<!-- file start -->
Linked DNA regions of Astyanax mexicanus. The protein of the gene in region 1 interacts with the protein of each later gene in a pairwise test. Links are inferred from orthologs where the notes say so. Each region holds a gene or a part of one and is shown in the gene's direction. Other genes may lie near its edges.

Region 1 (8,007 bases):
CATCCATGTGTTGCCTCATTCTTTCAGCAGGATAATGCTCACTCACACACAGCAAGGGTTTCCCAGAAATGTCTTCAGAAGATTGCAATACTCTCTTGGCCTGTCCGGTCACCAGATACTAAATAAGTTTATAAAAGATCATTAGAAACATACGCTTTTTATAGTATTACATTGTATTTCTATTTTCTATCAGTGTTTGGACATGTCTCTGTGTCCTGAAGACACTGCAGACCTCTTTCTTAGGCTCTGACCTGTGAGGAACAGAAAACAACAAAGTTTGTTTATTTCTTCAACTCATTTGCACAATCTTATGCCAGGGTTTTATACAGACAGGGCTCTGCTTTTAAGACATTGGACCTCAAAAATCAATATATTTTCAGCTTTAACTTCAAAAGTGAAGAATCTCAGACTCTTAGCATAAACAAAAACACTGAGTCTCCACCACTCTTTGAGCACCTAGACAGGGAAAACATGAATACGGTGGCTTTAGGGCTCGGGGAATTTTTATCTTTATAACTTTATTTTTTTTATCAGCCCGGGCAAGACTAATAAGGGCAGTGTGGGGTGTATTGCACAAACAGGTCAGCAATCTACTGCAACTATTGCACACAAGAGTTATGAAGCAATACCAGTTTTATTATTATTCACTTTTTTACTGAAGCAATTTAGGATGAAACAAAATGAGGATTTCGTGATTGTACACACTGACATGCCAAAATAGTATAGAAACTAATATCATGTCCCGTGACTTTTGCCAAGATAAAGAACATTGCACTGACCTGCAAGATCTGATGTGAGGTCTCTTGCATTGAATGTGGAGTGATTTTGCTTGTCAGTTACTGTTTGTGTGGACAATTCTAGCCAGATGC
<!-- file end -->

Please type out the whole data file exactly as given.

Linked DNA regions of Astyanax mexicanus. The protein of the gene in region 1 interacts with the protein of each later gene in a pairwise test. Links are inferred from orthologs where the notes say so. Each region holds a gene or a part of one and is shown in the gene's direction. Other genes may lie near its edges.

Region 1 (8,007 bases):
CATCCATGTGTTGCCTCATTCTTTCAGCAGGATAATGCTCACTCACACACAGCAAGGGTTTCCCAGAAATGTCTTCAGAAGATTGCAATACTCTCTTGGCCTGTCCGGTCACCAGATACTAAATAAGTTTATAAAAGATCATTAGAAACATACGCTTTTTATAGTATTACATTGTATTTCTATTTTCTATCAGTGTTTGGACATGTCTCTGTGTCCTGAAGACACTGCAGACCTCTTTCTTAGGCTCTGACCTGTGAGGAACAGAAAACAACAAAGTTTGTTTATTTCTTCAACTCATTTGCACAATCTTATGCCAGGGTTTTATACAGACAGGGCTCTGCTTTTAAGACATTGGACCTCAAAAATCAATATATTTTCAGCTTTAACTTCAAAAGTGAAGAATCTCAGACTCTTAGCATAAACAAAAACACTGAGTCTCCACCACTCTTTGAGCACCTAGACAGGGAAAACATGAATACGGTGGCTTTAGGGCTCGGGGAATTTTTATCTTTATAACTTTATTTTTTTTATCAGCCCGGGCAAGACTAATAAGGGCAGTGTGGGGTGTATTGCACAAACAGGTCAGCAATCTACTGCAACTATTGCACACAAGAGTTATGAAGCAATACCAGTTTTATTATTATTCACTTTTTTACTGAAGCAATTTAGGATGAAACAAAATGAGGATTTCGTGATTGTACACACTGACATGCCAAAATAGTATAGAAACTAATATCATGTCCCGTGACTTTTGCCAAGATAAAGAACATTGCACTGACCTGCAAGATCTGATGTGAGGTCTCTTGCATTGAATGTGGAGTGATTTTGCTTGTCAGTTACTGTTTGTGTGGACAATTCTAGCCAGATGC